Treatment of the
IN THE YPIFS we classified 18% to 20% of the families as low-intensity ones; that is, families who combine positive attachment bonds with low levels of negative affect. Perhaps it was because we were studying patients with serious psychiatric disorder that so few families fit this category. However, even in other treatment settings, we have found that the number of families who initially have minimal problems with either attachment or negative affect is relatively low. In our work with patients who have psychotic disorders as well as personality disorders, we have found that the majority of families present with problems similar to those described for the high-intensity families or the disconnected ones. In previous chapters we pointed out that treatment approaches that focus on straightforward behavioral or problem-solving methods have not been well suited to high-intensity or disconnected families. Consequently, considerable preparatory work was often needed before the family could use interventions such as management techniques, skills training, and so on.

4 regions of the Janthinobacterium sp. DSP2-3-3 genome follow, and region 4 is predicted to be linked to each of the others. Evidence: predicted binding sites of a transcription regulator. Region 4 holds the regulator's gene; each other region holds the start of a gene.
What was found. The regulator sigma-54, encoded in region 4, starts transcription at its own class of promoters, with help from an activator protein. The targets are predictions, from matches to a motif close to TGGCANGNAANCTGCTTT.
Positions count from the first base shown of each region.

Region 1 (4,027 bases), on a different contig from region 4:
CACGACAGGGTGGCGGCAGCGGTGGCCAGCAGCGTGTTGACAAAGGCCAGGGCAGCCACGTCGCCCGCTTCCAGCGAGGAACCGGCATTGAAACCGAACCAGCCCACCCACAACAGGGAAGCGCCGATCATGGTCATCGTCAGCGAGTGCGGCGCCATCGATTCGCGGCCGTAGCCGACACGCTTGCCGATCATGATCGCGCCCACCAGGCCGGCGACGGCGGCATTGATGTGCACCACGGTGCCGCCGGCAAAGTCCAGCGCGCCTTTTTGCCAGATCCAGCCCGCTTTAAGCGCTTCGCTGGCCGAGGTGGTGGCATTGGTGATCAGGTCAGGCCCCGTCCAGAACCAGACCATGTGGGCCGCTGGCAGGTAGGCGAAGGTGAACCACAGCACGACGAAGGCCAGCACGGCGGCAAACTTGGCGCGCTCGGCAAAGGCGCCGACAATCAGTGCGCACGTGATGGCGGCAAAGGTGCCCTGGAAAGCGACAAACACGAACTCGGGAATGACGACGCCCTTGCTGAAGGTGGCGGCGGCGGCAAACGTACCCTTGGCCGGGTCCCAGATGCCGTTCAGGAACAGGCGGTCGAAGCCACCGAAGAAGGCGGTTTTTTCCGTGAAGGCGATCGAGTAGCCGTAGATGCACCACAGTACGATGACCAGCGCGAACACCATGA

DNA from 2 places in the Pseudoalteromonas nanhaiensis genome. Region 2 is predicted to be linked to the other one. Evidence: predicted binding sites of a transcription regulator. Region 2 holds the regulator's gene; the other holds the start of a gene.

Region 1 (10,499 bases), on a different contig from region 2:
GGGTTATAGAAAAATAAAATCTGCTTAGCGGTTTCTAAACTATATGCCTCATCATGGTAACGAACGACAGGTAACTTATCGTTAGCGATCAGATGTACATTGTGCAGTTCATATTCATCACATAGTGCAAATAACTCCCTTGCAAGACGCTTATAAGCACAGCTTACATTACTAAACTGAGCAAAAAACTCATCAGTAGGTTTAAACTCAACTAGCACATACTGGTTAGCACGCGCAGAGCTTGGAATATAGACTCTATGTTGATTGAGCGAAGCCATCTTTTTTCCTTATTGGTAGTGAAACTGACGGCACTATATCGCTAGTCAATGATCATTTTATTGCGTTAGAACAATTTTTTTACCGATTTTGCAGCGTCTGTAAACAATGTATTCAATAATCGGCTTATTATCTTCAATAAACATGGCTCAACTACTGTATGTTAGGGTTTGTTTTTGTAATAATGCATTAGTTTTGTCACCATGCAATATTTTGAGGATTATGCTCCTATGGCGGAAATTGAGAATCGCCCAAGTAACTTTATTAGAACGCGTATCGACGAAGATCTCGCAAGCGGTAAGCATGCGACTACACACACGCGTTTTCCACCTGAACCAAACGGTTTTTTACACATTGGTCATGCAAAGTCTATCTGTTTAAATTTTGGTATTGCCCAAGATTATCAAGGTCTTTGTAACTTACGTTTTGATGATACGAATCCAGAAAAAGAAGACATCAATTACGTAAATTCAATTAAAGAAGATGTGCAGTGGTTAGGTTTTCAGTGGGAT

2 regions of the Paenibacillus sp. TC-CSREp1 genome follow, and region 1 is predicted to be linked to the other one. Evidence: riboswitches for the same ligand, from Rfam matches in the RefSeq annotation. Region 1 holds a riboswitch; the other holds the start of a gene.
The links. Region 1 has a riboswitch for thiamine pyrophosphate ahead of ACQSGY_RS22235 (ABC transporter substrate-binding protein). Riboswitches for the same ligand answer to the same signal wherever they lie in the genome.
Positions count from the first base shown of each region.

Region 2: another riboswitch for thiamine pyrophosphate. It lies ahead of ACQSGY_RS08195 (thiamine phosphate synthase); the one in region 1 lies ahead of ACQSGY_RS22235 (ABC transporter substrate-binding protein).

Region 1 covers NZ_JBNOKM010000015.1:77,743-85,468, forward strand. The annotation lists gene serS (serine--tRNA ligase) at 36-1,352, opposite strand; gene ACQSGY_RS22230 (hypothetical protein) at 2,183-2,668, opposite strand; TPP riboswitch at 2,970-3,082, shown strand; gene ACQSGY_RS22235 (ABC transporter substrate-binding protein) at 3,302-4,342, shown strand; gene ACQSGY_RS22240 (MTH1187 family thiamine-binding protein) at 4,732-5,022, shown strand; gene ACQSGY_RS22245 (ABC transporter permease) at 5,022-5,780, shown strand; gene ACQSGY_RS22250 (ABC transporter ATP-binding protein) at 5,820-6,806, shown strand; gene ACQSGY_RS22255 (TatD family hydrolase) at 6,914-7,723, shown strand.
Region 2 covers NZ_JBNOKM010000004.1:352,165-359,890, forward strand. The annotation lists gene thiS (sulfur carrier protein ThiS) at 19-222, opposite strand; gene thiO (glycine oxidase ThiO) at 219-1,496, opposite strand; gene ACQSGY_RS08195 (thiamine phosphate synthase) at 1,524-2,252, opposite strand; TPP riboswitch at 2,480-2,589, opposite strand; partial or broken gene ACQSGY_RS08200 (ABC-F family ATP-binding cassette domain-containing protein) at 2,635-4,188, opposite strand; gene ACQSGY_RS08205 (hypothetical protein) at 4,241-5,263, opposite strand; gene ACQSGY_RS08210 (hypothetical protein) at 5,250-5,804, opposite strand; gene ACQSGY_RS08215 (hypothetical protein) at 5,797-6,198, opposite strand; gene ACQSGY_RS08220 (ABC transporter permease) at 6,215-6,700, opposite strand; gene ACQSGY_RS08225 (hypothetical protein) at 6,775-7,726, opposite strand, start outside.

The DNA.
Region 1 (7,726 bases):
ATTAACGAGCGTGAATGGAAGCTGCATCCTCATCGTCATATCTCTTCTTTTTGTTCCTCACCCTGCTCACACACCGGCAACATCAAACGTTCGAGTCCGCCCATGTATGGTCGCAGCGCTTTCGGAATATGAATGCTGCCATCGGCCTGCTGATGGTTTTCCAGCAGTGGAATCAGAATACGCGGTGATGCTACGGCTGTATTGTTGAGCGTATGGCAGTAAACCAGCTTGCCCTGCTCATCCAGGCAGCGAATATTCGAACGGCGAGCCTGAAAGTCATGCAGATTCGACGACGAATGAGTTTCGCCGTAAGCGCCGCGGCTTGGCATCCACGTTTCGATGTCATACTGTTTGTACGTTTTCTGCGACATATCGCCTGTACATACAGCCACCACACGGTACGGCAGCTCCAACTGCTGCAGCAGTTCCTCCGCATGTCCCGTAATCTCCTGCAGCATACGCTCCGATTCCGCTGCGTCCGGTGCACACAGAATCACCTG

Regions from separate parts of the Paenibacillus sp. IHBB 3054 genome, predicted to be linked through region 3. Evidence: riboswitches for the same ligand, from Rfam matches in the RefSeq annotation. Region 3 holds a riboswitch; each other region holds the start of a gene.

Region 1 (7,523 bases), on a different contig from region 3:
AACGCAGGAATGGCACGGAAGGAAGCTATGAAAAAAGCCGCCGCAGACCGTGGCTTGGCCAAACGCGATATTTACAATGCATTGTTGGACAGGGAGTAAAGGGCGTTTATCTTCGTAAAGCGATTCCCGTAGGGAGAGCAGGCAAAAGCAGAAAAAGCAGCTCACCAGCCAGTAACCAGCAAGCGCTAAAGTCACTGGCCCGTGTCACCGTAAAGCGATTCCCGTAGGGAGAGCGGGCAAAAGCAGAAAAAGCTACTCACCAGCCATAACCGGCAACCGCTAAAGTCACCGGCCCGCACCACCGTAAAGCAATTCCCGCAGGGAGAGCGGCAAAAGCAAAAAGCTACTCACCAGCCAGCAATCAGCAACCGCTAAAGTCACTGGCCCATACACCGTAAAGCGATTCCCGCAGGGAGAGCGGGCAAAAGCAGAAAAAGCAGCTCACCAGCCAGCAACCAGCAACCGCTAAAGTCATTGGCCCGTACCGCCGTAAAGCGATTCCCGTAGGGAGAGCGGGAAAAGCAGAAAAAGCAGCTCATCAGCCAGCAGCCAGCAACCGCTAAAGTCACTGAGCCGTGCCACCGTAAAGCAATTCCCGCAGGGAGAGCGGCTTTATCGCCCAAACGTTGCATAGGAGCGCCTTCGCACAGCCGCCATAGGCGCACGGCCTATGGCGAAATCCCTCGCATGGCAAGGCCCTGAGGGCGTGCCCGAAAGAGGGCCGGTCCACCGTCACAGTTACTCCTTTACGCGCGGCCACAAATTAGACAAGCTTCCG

The low-intensity family enters therapy more emotionally available and ready to participate in the treatment immediately. The members of the family seem to be less angry, less anxious, and more easygoing. As indicated in chapter 4, the parents in these families appear to have more differentiated, balanced views of their own parents. They do not idealize their own parents, but rather express their appreciation for certain qualities or attributes of their parents. The low-intensity parents are less critical and hostile toward the patient in the family interactions. If they are excessively